For the past few days I’ve felt subtly directed to clean my house and settle my accounts. You see I write this post on my way up to The Omega Institute in Rhinebeck, NY where for the next seven days I will live in complete silence amongst 300 fellow students and our teacher Adyashanti. I am excited, anxious and feeling very grateful to have a week to indulge into the depths of my interior being.
I recently discovered that to retreat into silence is an incredible gift that one can give to oneself. To shut down for an hour, a day or ideally a week can open us up to all that is unseen, unheard and unfelt in the busyness of everyday life. Earlier this year I experienced a three-day retreat that in many ways changed my life. It changed me because the prolonged period of stillness settled my mind to a place that I had never experienced before. However, I am not going to lie, it wasn’t easy to get to this place as my mind fought, struggled and resisted letting go for almost two days. But once it did… ahhh… I found myself resting in a wordless place like no other I had ever experienced or one that I could ever attempt to describe. This sense of stillness stayed with me in my everyday life for a few weeks. I can now faintly remember it though I know that it is waiting for me. I look forward to hopefully tapping into that place again.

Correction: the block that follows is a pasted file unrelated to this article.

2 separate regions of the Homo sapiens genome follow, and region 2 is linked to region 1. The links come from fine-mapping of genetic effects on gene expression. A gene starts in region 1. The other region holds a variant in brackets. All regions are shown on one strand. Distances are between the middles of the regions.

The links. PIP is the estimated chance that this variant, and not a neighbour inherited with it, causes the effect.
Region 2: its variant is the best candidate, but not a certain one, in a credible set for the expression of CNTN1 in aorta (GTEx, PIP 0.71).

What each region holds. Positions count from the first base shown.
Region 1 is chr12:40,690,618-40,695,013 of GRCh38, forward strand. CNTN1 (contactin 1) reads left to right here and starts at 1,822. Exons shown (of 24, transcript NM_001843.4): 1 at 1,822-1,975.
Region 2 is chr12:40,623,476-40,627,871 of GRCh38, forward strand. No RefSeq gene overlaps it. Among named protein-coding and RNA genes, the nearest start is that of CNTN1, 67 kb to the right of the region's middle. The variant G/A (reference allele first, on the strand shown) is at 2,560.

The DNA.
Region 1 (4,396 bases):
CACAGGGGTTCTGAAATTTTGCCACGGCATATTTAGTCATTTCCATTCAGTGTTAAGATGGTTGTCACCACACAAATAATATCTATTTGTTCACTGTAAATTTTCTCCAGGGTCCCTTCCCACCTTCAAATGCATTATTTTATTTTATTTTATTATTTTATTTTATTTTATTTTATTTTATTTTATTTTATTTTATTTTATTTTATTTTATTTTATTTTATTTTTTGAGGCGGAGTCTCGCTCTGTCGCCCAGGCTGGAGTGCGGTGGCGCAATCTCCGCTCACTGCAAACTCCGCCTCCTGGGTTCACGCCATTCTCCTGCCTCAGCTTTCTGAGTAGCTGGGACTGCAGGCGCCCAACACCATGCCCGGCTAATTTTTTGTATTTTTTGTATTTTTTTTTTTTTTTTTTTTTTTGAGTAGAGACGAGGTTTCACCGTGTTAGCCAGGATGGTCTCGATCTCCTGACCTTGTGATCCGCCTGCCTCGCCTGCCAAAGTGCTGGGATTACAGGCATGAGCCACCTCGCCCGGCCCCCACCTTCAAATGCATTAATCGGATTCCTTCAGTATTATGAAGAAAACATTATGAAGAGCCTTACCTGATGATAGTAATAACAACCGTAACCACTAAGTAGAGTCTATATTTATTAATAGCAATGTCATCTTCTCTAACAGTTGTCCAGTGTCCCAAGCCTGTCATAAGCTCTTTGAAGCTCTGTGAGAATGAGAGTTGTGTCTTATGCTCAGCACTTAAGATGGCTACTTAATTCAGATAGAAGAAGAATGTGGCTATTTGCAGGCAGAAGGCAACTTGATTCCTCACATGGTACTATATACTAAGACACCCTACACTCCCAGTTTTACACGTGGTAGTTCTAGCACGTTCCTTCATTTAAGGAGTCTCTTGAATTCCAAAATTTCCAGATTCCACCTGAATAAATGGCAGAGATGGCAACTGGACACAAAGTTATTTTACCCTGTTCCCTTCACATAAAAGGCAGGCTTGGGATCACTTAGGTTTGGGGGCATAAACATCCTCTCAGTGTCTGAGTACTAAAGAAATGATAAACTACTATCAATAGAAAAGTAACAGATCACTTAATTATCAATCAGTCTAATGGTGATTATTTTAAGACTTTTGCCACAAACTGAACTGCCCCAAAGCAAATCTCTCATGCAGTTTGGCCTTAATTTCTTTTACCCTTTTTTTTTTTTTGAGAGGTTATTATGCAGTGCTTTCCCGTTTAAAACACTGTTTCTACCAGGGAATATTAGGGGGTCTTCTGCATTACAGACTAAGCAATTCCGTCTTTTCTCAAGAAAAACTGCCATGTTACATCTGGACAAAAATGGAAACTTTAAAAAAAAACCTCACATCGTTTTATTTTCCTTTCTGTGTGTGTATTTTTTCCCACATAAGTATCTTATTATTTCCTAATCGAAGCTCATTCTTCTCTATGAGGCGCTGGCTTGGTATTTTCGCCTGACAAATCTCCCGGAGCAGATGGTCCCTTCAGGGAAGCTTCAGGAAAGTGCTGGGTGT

And so I head north to seven days of silence where there is no talking, no reading, and no writing. There are no phones or computers or not even sign language is allowed. All of these so-called rules are really to benefit the students as we shut down from external stimuli and allow our minds to settle from the constant stream of thinking and discussing that we have conditioned ourselves to think is “normal”.
Seven days is more than twice what I did before and so I have no idea what may happen, where I may go and what I might discover. This is my journey inward through the passageways, over the mountains and into the caves of who I am.
And so I bid you adieu until I re-emerge next Friday. Wish me luck as I walk into what feels like Harry Potter’s Forbidden Forest. I enter without weapons or armor. I enter with a willingness to see what I need to see and hear what I need to hear so that I may become a clearer vessel with a fuller and more compassionate heart, stepping with a lighter footprint back into this world.